Tag Archives: beauty

Beauty in the Movies: The Devil Wears Prada

I had a job interview this week, and on my way I couldn’t help thinking of The Devil Wears Prada. That might sound silly, but it was reassuring to know that even if the interview went badly, it couldn’t possibly be as bad as finding Miranda Priestly (or Anna Wintour) sitting at that desk across from you.

The Devil Wears Prada is the story of Andy Sachs (Anne Hathaway), a Midwesterner in New York, fresh out of college and desperate for experience. Andy wants to be a journalist, but she finds herself at the world’s top fashion magazine, Runway, interviewing to be the assistant of Miranda Priestly (Meryl Streep), a job a thousand girls would kill for. Miranda isn’t just an editor at a fashion magazine, she is the voice of fashion. Her word is the last word, and all other opinions be damned. She is cold, brutal, and unsympathetic, but also elegant, successful and respected beyond compare.

Miranda hires Andy despite her “frumpy” (ahem, I have the j. crew coat she wears in the opening sequence—it’s cute, ok?) appearance in the hopes that she is different from the fashion obsessed girls who usually land the job. While Andy is up for the challenge, the demands of her new position put her relationship with her family, best friend (Tracie Thoms), and boyfriend (Adrian Grenier) into jeopardy. Andy has to choose what’s important to her, but in the process of self discovery there’s also a bunch of montages, a few Madonna songs, a makeover, and some great designer clothes.

This is not the most unpredictable film, but it certainly has its charms, most specifically Meryl Streep’s perfectly frightening portrayal of Miranda. It’s hard to take your eyes off her, everything from the way she enunciates her words, to the cruel flicker in her eyes while torturing Andy with impossible tasks, further propels the believability of her character. Miranda Priestly makes Working Girl‘s Catherine Parker look like a whiny, disheveled brat. Rumor has it the character was based on Anna Wintour, the notoriously steely editor-in-chief of American Vogue, but Streep creates her own Miranda and delivers a woman who is both vicious and awe-inspiring in her approach to life and business.

Emily Blunt is fantastic and funny as Miranda’s other assistant (the 1st assistant), she is the stand-out among the supporting cast and steals all her scenes right out from under Anne Hathaway. Stanley Tucci is also charming, while stereotypical as Nigel Runway’s Art director who is adored by both Miranda and Andy. Simon Baker plays a roguish writer and Valentino and Giselle (proving she shouldn’t quit her day job) make appearances as well.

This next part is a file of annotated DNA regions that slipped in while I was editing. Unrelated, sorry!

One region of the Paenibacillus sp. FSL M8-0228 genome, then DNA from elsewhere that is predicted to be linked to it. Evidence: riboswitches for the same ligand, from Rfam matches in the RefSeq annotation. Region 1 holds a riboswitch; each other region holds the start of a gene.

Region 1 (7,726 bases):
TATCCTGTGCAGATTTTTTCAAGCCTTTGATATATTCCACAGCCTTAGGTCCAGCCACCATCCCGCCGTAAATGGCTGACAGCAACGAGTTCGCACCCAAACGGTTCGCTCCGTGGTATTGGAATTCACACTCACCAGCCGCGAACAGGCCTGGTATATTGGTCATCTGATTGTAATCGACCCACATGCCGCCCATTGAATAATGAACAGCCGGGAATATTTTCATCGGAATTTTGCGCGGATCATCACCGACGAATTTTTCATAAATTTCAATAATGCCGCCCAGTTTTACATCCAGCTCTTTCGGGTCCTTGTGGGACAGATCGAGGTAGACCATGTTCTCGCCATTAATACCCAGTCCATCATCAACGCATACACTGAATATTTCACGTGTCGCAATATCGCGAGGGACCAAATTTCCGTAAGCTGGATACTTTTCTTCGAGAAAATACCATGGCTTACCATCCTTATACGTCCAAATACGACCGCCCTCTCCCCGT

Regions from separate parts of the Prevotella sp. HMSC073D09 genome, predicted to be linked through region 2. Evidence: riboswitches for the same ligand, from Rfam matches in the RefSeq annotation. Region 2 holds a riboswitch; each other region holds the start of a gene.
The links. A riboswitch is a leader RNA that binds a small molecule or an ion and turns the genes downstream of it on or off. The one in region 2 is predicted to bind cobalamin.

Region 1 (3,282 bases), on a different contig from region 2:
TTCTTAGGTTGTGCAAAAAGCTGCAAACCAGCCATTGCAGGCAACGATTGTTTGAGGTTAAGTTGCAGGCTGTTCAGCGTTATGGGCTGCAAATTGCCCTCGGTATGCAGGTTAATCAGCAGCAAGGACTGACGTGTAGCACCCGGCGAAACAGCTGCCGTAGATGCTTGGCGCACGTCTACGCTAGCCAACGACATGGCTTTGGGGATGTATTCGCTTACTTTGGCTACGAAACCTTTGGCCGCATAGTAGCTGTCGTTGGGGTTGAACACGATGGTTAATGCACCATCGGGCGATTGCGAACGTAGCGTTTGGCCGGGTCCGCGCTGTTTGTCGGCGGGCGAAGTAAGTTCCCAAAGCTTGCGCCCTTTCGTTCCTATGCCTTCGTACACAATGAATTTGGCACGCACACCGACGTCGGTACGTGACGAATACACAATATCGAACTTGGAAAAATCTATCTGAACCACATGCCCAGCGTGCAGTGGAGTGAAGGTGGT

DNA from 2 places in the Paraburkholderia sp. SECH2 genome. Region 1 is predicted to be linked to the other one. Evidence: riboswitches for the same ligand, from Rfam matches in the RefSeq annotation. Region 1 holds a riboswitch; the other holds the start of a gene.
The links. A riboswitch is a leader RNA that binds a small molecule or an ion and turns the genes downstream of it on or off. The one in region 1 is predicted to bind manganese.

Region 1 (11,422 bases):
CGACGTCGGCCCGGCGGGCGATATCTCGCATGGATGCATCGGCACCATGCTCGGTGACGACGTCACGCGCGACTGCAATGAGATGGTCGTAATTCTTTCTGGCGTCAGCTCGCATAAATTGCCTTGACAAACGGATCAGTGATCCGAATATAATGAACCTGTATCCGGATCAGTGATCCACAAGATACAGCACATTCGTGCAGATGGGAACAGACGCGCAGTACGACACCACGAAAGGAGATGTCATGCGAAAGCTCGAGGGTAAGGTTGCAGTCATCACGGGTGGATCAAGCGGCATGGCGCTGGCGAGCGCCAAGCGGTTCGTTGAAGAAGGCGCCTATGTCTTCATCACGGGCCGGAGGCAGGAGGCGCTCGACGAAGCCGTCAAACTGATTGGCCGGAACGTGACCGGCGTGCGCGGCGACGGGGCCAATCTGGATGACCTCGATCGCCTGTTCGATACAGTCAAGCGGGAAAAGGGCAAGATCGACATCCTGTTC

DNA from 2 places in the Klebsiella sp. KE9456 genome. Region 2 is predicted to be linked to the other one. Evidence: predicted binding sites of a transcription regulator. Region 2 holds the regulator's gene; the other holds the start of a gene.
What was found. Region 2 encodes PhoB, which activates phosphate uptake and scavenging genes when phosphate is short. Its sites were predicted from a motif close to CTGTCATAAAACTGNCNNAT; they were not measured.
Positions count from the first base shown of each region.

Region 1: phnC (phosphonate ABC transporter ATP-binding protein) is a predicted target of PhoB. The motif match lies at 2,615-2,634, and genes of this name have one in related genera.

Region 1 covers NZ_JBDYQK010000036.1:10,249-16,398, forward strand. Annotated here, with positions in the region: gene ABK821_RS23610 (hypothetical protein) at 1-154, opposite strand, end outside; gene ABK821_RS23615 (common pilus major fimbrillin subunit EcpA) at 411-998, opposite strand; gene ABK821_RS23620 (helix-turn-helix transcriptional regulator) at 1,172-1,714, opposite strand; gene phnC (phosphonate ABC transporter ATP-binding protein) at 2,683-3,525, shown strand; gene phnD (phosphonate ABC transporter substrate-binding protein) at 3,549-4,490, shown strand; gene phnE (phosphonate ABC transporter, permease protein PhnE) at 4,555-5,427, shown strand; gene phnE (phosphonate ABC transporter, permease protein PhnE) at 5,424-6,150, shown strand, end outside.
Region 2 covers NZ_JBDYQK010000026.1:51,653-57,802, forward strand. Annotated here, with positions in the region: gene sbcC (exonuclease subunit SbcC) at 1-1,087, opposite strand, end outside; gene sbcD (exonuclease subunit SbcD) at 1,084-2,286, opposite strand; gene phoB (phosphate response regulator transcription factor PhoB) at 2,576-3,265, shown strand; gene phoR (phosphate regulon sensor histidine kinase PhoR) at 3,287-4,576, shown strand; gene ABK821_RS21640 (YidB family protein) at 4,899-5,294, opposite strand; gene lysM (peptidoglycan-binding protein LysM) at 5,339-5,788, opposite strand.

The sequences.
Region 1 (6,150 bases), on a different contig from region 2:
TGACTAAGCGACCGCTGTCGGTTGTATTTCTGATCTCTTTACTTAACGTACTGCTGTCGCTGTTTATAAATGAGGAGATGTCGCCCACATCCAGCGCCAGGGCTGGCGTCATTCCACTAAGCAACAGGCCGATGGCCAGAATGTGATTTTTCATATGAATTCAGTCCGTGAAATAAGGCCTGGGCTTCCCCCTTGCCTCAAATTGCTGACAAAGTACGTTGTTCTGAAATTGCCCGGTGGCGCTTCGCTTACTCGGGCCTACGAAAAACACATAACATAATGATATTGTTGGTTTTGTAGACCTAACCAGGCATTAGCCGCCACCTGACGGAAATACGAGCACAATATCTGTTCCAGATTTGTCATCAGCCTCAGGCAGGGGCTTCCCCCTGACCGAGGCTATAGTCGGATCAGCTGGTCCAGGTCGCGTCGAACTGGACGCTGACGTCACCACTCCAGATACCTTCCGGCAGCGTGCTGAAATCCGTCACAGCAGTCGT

Most people have had a boss or supervisor whom they’ve found less than pleasing, but this film takes it to new levels. Miranda’s treatment of Andy could be seen as character building—a tough love of sorts, after all she does learn a lot and come out on top in many ways. Unfortunately the ugly side of that coin is that her sadistic treatment virtually ruins Andy’s life, and as we learn, Miranda’s personal life isn’t all roses and sunshine either, leading the viewer to believe that great success comes only with great sacrifice. It’s an issue I wish the movie explored a bit more, because it feels like we’re meant to believe Miranda must be evil in order to be respected, which forgives her cruelty just a tad too much. There is too much of a shine put on everything in this film and the minute you think you might get to look deeper, you’re placated by pretty clothes, which is fine and can be really enjoyable, but it doesn’t make you think too hard either.

The Devil Wear Prada is a fun, entertaining, possibly unrealistic look at the fashion world. It’s also a coming of age film, and a film about figuring out who you want to be as a professional and as a person—but most of all it’s about really pretty clothes, Chanel and Dolce & Gabbana and Patricia Field’s beautiful styling. I’d take a film like this over a bland rom-com with Jennifer Aniston or Katherine Heigl any day, because while it might not be groundbreaking, it’s about something other than just men and cliches. Don’t expect to be surprised by the twisting plot or unconventional characters, just get lost in the brilliance of Meryl Streep and the beauty of Chanel while you sit back and wish you could afford designer clothes.

The Devil Wears Prada

The Devil Wears Prada by justinez featuring peep toe shoes

PAUW SS10/42330 009 COTTON –
172 GBP – farfetch.com
Wrap blouses »

Trimmed Cardigan by D&G Dolce&Gabbana
153 GBP – my-wardrobe.com
Knit cardigans »

Whyred Pasca pleated mini skirt
145 GBP – brownsfashion.com
Pleated mini skirts »

Lanvin T-Strap Sandal
$955 – barneys.com
Peep toe shoes »

Bianca Patent Platform Pump
$735 – bergdorfgoodman.com
Christian louboutin pump »

Christian louboutin shoes BLACK
535 GBP – matchesfashion.com
Peep toe shoes »

Gepa Vitello Daino Tote
$1,650 – bergdorfgoodman.com
Prada handbags »

Marc by marc jacobs bags DARK BLUE
440 GBP – matchesfashion.com
Leather totes »

Susan caplan vintage jewellery GOLD
475 GBP – matchesfashion.com
Gold jewelries »

CA & LOU Bracelet
315 EUR – colette.fr
Couture bracelets »

Chanel Gold Medallion Chain Belt
$900 – cmadeleines.com
Chanel belts »

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Beauty in the Movies: 200 Cigarettes

Tonight is New Year’s Eve! So in celebration of another year ending, it seems appropriate to feature one of the best (and only) New Year’s Eve movies out there, 200 cigarettes.